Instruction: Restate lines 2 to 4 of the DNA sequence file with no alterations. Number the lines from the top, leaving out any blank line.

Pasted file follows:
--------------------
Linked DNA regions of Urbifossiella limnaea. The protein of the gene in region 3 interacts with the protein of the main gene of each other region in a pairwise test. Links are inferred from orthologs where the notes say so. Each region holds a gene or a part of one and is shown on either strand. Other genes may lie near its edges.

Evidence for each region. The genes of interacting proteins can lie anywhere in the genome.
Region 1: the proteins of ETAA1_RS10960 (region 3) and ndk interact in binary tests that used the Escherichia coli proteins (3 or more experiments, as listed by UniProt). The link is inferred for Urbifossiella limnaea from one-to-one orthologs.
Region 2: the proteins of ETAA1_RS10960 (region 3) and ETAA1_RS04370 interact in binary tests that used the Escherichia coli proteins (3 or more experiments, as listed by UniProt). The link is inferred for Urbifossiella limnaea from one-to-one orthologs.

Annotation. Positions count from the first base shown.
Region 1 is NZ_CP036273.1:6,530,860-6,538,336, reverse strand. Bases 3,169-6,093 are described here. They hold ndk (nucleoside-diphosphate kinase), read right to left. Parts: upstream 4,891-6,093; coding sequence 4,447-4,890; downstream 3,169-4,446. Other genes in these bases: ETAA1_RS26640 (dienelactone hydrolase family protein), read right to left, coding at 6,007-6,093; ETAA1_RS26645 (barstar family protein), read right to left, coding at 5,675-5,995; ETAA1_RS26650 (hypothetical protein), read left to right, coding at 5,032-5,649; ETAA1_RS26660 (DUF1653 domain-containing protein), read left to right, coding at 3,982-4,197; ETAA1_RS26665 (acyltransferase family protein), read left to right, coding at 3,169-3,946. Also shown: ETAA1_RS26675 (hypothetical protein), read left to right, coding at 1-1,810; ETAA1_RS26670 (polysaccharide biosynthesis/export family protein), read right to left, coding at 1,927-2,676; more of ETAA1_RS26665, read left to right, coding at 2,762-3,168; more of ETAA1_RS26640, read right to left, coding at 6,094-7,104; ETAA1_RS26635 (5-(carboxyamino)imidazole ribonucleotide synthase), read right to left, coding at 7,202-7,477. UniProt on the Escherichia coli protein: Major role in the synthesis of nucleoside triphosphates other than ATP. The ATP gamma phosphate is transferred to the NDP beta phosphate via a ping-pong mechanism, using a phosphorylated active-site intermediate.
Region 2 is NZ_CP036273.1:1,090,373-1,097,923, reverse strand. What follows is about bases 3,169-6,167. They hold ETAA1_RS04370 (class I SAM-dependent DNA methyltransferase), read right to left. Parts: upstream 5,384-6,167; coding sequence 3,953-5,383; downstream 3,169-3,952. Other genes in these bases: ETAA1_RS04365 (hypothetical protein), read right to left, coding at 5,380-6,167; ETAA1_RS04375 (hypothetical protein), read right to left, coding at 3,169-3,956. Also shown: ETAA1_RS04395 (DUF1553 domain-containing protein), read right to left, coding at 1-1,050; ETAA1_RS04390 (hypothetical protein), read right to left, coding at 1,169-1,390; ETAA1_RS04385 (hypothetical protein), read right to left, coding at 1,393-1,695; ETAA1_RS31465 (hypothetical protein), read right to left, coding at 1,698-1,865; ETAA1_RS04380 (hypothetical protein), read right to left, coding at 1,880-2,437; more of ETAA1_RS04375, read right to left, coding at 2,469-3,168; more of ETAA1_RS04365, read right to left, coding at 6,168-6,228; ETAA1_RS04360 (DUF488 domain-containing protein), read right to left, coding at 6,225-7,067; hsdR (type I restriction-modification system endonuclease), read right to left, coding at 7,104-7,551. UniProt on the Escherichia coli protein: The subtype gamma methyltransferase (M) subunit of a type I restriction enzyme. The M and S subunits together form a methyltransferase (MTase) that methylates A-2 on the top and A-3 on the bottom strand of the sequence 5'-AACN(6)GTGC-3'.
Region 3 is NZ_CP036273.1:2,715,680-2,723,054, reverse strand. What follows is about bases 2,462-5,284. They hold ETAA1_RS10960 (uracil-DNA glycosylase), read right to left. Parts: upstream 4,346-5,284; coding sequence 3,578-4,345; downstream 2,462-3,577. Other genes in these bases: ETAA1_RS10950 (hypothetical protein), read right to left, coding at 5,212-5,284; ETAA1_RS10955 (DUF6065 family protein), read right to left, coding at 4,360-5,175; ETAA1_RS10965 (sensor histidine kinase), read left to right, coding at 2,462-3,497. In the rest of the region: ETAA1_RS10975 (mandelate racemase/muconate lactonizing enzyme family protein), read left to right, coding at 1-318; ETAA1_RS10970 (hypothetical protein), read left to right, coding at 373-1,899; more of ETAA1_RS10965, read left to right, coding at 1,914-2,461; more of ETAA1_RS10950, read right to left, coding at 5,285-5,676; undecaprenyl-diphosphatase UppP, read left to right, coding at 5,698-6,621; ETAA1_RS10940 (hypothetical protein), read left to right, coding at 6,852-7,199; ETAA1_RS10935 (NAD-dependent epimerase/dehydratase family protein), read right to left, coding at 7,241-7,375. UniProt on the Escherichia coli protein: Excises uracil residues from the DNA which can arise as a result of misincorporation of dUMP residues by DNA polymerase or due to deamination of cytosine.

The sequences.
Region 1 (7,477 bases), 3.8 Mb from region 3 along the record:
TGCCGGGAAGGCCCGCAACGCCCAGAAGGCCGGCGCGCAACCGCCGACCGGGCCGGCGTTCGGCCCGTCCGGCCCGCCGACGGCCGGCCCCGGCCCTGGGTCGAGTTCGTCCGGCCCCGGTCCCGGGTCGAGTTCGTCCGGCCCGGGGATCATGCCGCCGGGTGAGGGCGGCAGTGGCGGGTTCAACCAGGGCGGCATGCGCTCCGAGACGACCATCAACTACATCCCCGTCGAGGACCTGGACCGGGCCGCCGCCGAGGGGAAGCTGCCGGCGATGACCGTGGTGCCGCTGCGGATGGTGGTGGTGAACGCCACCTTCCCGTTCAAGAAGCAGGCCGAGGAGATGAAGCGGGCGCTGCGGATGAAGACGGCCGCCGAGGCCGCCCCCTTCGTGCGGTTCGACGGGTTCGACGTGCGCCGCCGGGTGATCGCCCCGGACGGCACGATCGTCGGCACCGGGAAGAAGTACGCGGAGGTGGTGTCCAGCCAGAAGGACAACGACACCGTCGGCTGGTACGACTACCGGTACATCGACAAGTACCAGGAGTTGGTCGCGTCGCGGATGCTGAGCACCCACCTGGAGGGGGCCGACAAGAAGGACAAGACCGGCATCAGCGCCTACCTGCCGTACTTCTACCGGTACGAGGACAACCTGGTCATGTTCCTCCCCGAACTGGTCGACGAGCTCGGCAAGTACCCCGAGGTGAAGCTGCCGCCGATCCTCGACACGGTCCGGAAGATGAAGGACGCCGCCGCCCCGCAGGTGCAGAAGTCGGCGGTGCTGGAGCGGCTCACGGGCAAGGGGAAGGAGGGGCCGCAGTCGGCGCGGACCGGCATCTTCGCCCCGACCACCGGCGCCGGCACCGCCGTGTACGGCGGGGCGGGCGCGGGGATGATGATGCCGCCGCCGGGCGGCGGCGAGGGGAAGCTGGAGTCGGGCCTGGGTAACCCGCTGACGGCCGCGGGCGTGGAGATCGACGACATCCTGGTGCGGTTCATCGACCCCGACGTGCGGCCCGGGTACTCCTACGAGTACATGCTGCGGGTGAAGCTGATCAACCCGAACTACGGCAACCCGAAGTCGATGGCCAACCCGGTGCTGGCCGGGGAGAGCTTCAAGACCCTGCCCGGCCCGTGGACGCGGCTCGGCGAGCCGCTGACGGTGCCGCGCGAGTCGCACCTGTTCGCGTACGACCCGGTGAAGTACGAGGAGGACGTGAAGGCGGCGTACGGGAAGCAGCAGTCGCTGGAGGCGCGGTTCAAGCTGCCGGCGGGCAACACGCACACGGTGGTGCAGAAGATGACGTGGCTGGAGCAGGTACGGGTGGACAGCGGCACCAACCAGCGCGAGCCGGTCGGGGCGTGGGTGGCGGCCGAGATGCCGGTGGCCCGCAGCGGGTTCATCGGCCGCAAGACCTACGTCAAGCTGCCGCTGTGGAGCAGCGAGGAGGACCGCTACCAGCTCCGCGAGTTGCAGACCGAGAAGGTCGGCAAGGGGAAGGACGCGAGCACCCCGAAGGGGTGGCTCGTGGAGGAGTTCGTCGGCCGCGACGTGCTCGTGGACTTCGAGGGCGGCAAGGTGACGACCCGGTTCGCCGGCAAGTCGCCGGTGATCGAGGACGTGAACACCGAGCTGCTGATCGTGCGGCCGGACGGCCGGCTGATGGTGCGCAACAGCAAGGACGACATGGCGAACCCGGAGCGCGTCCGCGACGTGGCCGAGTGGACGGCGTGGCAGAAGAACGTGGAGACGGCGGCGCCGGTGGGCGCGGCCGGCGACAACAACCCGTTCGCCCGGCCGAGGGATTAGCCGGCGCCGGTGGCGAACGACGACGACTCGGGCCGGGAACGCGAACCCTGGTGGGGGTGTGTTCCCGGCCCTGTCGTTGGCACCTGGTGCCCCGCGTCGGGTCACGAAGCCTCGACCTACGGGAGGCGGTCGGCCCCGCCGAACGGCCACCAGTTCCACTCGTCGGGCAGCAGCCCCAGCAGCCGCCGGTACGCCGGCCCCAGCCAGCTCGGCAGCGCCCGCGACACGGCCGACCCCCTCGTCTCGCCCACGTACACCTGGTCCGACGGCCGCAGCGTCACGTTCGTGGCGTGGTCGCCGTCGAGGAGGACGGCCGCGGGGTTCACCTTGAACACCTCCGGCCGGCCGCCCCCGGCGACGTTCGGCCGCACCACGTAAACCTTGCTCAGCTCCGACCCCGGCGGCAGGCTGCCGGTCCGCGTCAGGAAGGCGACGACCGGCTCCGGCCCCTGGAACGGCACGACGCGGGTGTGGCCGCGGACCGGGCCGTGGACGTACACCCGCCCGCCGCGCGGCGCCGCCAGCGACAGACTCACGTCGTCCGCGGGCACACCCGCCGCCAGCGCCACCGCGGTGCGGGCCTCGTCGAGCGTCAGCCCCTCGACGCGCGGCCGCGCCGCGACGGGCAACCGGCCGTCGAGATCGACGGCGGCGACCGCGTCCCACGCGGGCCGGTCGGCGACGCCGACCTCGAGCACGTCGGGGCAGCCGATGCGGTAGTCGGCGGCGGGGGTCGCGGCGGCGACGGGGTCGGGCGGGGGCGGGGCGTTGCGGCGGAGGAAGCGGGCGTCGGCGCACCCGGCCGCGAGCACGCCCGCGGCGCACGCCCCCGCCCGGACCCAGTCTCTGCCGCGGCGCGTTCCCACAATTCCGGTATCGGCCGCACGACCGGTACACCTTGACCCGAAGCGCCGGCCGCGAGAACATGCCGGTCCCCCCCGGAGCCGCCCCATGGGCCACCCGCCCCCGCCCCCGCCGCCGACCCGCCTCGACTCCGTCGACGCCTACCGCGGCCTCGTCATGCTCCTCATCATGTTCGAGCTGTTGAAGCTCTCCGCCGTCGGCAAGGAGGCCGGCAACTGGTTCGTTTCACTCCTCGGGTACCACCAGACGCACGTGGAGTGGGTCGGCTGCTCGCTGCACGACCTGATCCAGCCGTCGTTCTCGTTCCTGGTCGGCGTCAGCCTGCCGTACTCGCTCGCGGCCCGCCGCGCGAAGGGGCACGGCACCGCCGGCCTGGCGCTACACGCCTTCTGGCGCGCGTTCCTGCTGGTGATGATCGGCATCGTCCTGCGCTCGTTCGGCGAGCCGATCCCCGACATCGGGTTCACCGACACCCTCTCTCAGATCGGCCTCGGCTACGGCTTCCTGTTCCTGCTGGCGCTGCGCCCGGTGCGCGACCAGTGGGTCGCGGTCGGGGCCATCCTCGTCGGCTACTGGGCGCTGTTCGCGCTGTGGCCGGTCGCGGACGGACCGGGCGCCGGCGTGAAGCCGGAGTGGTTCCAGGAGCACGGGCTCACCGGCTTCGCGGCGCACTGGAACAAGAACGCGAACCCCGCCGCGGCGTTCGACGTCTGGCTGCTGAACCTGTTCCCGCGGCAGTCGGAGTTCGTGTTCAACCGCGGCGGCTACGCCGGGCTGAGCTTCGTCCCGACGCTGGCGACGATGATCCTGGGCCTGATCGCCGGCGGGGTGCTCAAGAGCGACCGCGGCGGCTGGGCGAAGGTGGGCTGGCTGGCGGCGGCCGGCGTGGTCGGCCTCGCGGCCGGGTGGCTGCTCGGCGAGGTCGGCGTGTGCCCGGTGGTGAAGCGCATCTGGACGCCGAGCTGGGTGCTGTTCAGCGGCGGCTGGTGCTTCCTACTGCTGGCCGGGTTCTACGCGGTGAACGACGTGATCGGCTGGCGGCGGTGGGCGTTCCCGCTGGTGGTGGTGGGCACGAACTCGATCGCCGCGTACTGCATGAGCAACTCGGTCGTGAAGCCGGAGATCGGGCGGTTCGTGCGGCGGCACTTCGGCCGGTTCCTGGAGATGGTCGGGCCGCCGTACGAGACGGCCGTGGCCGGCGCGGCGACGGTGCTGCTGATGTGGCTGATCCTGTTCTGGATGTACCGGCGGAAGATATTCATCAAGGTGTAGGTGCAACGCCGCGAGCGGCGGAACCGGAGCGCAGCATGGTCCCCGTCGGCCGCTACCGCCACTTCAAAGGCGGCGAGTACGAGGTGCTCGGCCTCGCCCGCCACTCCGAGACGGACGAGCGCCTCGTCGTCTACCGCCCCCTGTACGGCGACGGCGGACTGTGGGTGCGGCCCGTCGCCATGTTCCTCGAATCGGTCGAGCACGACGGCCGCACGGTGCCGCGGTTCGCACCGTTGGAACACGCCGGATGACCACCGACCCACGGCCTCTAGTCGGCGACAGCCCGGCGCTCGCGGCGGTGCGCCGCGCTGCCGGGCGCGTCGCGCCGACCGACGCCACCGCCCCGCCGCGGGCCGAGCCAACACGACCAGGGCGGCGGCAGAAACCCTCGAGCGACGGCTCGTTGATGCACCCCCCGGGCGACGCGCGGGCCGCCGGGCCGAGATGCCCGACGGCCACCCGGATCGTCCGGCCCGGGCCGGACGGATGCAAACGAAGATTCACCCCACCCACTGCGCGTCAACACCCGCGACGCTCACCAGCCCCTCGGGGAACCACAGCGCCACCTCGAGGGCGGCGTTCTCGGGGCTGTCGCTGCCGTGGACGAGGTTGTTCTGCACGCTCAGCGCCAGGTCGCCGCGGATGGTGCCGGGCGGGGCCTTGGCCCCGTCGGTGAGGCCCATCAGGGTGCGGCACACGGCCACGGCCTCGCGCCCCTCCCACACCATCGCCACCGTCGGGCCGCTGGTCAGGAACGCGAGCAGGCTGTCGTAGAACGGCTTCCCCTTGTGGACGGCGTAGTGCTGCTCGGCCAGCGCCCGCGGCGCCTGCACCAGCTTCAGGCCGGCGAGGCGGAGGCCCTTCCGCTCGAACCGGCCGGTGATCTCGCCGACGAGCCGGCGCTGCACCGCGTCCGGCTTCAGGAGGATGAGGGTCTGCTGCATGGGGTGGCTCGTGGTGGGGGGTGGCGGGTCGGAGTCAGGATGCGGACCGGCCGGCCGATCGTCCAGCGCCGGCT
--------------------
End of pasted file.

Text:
Evidence for each region. The genes of interacting proteins can lie anywhere in the genome.
Region 1: the proteins of ETAA1_RS10960 (region 3) and ndk interact in binary tests that used the Escherichia coli proteins (3 or more experiments, as listed by UniProt). The link is inferred for Urbifossiella limnaea from one-to-one orthologs.
Region 2: the proteins of ETAA1_RS10960 (region 3) and ETAA1_RS04370 interact in binary tests that used the Escherichia coli proteins (3 or more experiments, as listed by UniProt). The link is inferred for Urbifossiella limnaea from one-to-one orthologs.